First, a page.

George Lucas Educational Foundation

Great Novels

Great Novels

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I love to see students really engaged in a great novel! Please share any novels or any other great reads(other than the classics) that you have used with your students. Include why you think the novel is great. Two factors I look for in a novel is relevancy and/or the ability to strongly connect to another content area. Below is a list of some novels that I have used with significant success. Feed by M.T. Anderson: About teenagers in the future that have internet "feeds" implanted in their head. High school level, students loved it. House of the Scorpion by Nancy Farmer: We used this book at the h.s. level and connected it to our science classes when they covered cloning and genetics. A few at the middle school level with great relevancy (these were used in an urban school district with great success!): The Skin I'm In by Sharon Flake; Forged by Fire by Sharon Draper; and Freak the Mighty by Rodman Philbrick. Lastly, a great resource to find similar books is This site has what they call the ultimate reading list that gives a brief paragraph description of tons of great novels. There is also a Thanks, Ray

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Thelma Pickett's picture

looking for books k thru 12 for my children with a good story line but also vocabulary builders.Any

Rebecca Alber's picture
Rebecca Alber
Edutopia Consulting Editor

So many great tween and teen titles out there! Some current favorites: Hunger Games series, Stargirl, Avi books, Artemis Fowl, Immortals series. (Kids are LOVING the various series on vampires that are springing up!)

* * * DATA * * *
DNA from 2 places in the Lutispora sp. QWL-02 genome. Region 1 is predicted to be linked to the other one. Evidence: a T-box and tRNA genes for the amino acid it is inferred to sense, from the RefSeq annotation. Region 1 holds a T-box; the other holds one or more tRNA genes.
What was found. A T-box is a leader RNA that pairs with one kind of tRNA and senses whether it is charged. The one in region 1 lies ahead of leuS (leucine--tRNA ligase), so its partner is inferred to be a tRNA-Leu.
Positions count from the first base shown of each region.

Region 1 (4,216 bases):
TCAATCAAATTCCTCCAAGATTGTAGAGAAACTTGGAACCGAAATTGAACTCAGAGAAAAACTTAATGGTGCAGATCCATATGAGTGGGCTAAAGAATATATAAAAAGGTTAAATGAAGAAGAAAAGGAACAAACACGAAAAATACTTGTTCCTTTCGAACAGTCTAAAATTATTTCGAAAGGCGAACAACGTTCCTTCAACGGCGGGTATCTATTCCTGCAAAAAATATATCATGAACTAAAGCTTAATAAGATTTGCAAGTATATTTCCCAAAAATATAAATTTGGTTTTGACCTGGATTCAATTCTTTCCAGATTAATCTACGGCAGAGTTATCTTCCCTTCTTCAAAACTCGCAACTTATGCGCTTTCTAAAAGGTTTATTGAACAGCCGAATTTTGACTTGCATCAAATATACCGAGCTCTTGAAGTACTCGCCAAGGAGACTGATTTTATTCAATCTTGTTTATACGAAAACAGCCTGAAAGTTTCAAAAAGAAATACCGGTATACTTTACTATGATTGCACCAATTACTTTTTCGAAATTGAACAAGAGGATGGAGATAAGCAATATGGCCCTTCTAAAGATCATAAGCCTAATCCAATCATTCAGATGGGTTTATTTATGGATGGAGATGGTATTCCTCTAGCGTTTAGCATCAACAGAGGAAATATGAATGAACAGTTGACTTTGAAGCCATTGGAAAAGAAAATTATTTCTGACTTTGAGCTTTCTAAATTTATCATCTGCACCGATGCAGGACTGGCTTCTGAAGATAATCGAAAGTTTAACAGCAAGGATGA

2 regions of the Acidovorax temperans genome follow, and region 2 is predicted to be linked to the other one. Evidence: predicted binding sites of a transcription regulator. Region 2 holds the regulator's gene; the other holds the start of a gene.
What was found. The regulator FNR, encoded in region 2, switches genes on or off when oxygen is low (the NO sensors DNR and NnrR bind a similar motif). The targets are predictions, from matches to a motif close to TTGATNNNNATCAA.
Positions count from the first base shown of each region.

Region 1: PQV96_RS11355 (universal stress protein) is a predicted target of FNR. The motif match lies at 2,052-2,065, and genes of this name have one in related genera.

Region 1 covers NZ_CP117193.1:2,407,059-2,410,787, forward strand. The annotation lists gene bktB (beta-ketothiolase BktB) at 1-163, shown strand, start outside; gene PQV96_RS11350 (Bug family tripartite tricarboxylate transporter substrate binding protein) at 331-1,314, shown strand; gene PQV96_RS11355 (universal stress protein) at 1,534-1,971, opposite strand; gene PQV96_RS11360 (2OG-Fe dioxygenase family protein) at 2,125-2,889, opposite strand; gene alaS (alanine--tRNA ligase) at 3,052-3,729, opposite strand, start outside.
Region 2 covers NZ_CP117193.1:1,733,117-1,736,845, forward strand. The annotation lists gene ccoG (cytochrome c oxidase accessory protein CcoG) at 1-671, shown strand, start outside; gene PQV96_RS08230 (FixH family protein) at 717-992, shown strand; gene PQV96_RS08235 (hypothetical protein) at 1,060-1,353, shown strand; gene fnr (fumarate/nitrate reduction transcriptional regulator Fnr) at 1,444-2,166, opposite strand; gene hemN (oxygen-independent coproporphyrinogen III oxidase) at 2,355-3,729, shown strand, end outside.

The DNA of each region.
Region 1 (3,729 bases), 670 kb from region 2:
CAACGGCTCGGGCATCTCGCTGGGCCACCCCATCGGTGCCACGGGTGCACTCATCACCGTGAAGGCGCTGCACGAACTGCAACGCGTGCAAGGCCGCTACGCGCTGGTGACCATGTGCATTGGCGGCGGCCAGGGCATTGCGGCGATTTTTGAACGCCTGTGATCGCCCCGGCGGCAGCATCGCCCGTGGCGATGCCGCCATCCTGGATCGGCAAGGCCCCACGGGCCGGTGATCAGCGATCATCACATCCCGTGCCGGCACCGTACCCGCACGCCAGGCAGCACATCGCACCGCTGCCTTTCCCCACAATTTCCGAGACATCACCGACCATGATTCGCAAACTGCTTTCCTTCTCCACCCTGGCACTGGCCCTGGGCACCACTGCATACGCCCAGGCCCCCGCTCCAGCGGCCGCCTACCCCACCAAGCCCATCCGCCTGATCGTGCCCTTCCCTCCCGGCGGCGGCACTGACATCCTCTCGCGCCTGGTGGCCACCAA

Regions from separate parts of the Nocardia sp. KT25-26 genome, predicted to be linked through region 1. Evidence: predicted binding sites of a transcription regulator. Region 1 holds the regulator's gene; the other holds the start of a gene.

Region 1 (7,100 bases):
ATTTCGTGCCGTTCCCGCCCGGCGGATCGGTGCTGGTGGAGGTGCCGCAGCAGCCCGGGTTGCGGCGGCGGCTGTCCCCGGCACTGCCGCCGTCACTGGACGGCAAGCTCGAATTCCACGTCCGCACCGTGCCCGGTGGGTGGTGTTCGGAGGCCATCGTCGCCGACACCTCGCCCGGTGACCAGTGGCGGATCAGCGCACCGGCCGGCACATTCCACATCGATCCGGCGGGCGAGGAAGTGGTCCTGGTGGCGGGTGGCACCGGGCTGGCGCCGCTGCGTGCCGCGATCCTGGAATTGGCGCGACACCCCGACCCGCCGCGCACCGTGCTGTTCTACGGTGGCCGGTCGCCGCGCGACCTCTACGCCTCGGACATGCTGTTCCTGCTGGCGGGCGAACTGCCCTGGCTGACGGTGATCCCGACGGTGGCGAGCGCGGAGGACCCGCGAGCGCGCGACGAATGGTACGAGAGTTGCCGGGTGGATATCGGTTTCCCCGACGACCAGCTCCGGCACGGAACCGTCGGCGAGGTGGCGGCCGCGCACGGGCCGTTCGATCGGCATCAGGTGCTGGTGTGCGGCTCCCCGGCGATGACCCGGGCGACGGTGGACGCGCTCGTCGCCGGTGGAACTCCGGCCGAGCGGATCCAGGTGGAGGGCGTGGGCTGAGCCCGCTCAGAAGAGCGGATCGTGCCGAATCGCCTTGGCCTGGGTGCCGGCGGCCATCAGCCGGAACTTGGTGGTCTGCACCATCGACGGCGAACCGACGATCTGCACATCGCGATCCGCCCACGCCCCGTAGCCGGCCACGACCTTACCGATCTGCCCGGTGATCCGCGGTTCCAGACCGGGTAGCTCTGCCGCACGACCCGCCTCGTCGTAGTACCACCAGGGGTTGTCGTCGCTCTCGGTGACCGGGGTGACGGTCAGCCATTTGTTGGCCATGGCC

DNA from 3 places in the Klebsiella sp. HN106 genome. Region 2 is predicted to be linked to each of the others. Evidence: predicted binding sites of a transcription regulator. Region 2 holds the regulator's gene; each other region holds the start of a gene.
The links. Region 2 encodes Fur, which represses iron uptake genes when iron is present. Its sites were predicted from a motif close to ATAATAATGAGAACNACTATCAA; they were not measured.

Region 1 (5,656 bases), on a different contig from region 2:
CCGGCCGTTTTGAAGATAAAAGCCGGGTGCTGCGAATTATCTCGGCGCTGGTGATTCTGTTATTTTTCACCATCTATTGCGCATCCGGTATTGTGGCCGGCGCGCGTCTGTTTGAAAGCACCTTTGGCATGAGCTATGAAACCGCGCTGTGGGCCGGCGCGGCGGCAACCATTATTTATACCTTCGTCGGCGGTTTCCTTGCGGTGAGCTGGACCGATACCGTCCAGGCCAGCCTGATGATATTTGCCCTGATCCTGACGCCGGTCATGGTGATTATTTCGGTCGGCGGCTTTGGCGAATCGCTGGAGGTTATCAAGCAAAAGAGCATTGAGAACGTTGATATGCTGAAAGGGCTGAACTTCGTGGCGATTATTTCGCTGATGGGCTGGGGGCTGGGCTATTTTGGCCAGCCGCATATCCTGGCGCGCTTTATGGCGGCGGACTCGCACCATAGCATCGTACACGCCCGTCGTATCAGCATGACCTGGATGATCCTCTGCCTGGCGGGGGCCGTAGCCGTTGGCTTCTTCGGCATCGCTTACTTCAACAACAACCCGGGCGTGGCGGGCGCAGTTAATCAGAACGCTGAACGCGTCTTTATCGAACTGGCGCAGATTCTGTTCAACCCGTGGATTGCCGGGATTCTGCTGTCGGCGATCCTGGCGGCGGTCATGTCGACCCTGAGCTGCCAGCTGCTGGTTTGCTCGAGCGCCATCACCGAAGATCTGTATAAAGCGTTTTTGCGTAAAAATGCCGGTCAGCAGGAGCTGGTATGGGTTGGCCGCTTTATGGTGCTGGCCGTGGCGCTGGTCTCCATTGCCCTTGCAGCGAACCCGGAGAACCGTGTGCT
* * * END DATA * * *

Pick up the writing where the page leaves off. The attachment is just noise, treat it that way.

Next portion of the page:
I think letting kids self-select books is necessary if we are to grow life long readers. Sure, we can steer them to, and offer up books we think they will be interested in, but when they choose it themselves, it's a whole different experience.

Thelma: for books that are vocabulary builders, have your children do the "Five-finger rule" when self-selecting. You can read about how it works here:

Rebecca Alber

Joel Sohn's picture
Joel Sohn
English Teacher

I've discovered that by keeping a variety of books from teen/youth to adult classics on my bookshelf in the classroom, students will find something that interests them. I give them a break from the routine by allowing them a "reading" period where they can read quietly on the floor, lounge in their chairs, we dim the lights just a little, and let in the natural sunlight, and I play a little classical music. The classroom transforms instantly into a "coffee shop" where they are sitting quietly and reading. I've even allowed them to read books via iPhone or Nook if they are so inclined. As long as they read.

Of course, I also use reading prediction charts to make sure they do read. They fill those out in the final 10 minutes of class. It asks them to quickly summarize plot, predict what will happen next, to point out their favorite part, and to list any words they don't know.

I don't discourage them from reading books "below" their level because the process of reading is about practice.

Phil's picture
Teacher and Ed-Tech Blogger at

Students love the book and the book's message is transformative. Plus students of all ages can go to and ask questions of the author. Some of my students have said this is the first book that made everything make sense to them.

Mart Grams's picture

My students love Anthem by Ayn Rand. I use it in my Civics 10th-grade classes. Another great one is Sophie's World by Josteen Gaarder; but I think it is out of print.

Linda Schnakenberg's picture

My book club is currently reading this book and so far the response has been overwhelming. We are discussing using this book for some sort of community reading project. In this age of bullying and consequences, this book is a must! All people will see how their choices impact others.